Sharpton: You Can’t Blame Obama for Secret Surveillance
(CNSNews.com) – Rev. Al Sharpton said Monday that President Barack Obama is not to blame for the National Security Agency's secret surveillance program – former President George W. Bush is, because laws allowing it were enacted under his administration.
“These are laws put into effect under President Bush. There are plenty of Democrats who are upset about this too. I do not agree with the Patriot Act, but you can’t blame President Obama for it,” Sharpton said on MSNBC’s “PoliticsNation.”
In 2009, however, Obama extended three provisions of the Patriot Act – allowing roving wiretaps, which would allow monitoring of an individual instead of a specific number; seizure of financial, medical, library and other records of suspected terrorists; and monitoring someone suspected of engaging in terrorism who may not be linked to a specific terrorist group, the Washington Times reported on Sept. 16, 2009.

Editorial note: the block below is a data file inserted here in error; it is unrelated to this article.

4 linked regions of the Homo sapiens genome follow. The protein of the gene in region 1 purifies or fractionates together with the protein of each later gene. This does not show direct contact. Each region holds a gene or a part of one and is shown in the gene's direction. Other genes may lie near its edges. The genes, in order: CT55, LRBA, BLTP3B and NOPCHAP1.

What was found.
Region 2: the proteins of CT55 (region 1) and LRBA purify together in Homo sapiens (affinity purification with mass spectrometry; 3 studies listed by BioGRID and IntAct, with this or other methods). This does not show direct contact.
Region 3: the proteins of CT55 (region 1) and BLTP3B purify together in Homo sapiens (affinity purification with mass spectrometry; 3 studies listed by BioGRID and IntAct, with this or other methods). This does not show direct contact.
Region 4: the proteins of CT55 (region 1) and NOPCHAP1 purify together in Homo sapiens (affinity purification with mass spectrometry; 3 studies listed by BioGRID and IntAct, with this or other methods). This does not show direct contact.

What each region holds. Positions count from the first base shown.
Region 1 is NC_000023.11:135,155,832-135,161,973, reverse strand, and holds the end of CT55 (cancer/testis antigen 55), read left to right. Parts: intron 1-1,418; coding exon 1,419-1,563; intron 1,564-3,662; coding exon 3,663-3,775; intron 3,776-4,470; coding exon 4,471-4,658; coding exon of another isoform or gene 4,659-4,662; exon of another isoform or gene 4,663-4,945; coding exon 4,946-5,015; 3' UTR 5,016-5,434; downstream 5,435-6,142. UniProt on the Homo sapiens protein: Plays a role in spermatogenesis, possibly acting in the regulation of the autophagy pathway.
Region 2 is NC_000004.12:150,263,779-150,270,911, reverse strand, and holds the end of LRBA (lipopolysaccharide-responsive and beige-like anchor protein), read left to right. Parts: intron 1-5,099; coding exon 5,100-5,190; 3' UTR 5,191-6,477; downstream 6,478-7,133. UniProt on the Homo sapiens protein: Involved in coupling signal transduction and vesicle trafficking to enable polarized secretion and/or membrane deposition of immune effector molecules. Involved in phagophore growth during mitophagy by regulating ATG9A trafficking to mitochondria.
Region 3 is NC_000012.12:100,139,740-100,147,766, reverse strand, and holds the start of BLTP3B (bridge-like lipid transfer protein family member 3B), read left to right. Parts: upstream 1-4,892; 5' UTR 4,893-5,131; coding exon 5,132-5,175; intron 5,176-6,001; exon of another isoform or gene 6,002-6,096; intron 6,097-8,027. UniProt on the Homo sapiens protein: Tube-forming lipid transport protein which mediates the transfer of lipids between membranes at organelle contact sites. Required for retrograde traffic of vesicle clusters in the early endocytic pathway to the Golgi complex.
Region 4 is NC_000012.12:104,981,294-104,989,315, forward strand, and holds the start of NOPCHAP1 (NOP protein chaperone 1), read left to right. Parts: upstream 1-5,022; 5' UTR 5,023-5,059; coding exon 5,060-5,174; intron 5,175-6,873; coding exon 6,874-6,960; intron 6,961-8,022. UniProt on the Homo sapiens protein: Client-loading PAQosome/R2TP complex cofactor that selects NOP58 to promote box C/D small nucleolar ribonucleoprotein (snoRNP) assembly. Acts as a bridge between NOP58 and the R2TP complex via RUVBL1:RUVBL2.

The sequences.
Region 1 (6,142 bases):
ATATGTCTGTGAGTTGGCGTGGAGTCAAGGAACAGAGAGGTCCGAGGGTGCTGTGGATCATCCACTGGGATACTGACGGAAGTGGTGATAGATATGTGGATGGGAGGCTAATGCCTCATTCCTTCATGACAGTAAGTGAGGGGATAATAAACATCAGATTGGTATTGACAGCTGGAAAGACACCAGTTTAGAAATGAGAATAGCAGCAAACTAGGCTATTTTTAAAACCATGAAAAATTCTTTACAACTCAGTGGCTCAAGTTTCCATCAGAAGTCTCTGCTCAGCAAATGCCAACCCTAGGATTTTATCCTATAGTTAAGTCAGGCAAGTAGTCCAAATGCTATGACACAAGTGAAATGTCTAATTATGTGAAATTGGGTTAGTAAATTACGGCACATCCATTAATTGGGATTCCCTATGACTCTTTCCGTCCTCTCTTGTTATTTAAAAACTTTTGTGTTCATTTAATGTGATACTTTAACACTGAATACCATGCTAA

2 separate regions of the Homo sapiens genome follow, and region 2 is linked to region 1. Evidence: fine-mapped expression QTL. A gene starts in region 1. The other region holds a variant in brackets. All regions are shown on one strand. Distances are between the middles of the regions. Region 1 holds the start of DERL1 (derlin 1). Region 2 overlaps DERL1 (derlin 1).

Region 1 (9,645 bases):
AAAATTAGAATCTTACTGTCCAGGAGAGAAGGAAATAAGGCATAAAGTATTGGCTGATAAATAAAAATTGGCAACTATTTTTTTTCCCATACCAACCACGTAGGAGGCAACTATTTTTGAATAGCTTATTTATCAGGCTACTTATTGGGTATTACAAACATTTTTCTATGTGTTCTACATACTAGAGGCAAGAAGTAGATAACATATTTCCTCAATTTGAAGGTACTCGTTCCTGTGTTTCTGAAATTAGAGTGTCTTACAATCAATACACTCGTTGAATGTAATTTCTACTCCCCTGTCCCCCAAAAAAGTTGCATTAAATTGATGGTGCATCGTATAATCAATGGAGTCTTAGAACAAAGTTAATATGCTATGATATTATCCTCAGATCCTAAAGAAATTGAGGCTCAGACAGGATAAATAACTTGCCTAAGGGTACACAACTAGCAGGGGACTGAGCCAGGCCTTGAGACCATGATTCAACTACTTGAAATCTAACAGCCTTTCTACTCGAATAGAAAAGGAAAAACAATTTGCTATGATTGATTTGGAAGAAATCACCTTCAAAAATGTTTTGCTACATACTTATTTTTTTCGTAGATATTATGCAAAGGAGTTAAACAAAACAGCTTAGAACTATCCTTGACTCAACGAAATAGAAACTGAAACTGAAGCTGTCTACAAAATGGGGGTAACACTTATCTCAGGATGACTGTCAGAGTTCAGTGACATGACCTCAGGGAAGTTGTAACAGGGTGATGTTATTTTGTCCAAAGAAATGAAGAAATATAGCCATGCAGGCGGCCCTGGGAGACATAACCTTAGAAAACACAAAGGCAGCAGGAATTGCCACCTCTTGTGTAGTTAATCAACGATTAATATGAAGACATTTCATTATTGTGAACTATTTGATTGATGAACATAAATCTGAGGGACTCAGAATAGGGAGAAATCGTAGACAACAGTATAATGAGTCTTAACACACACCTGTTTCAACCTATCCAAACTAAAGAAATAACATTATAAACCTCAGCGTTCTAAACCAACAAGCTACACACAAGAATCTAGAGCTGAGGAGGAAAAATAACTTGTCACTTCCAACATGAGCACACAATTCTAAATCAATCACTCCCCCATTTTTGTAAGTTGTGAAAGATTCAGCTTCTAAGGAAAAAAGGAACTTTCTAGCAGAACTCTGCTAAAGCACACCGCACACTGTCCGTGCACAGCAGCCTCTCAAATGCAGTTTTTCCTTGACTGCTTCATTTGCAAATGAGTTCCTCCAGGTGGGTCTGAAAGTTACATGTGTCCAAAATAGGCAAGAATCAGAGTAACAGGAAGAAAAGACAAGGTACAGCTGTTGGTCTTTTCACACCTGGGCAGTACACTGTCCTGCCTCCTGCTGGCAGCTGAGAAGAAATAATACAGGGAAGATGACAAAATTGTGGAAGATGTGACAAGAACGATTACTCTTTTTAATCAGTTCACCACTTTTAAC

A former CIA employee contractor recently leaked details of the NSA’s secret program collecting data on phone calls and Internet activity of Americans.
Sharpton showed a clip of conservative talk show host Glenn Beck who warned, “If we don’t stop this right now,” the U.S. would be remembered “as the most evil nation in the history of the world.”
“We will dwarf what Germany did. There wouldn’t be a Jew alive on the planet today if Hitler had this technology. Not a Jew alive on the planet. Not one,” Beck said in the clip.
Sharpton asked radio personality and civil rights activist Joe Madison to comment about Beck’s comparison of the NSA surveillance program to Nazi Germany.
“Now Joe, the talkers are comparing this to Nazi Germany. I mean where was this talk pre-Obama? I agree [that] now we need to look at this, and I was yelling about it, and you were when Bush was in when this started,” Sharpton said.
“And you’re absolutely right, and what one should do – and especially those of us in the media – is we ought to go back and get Rush Limbaugh, get Glenn Beck, who is very active with the other network, and play their tapes and how they defended the Bush administration when the two of us and others were saying this was an overreach on the part of the government,” Madison said.
Madison accused Limbaugh and Beck of being hypocritical.
“The tapes are out there. Their words are out there, and you can witness for yourself their hypocrisy,” Madison said.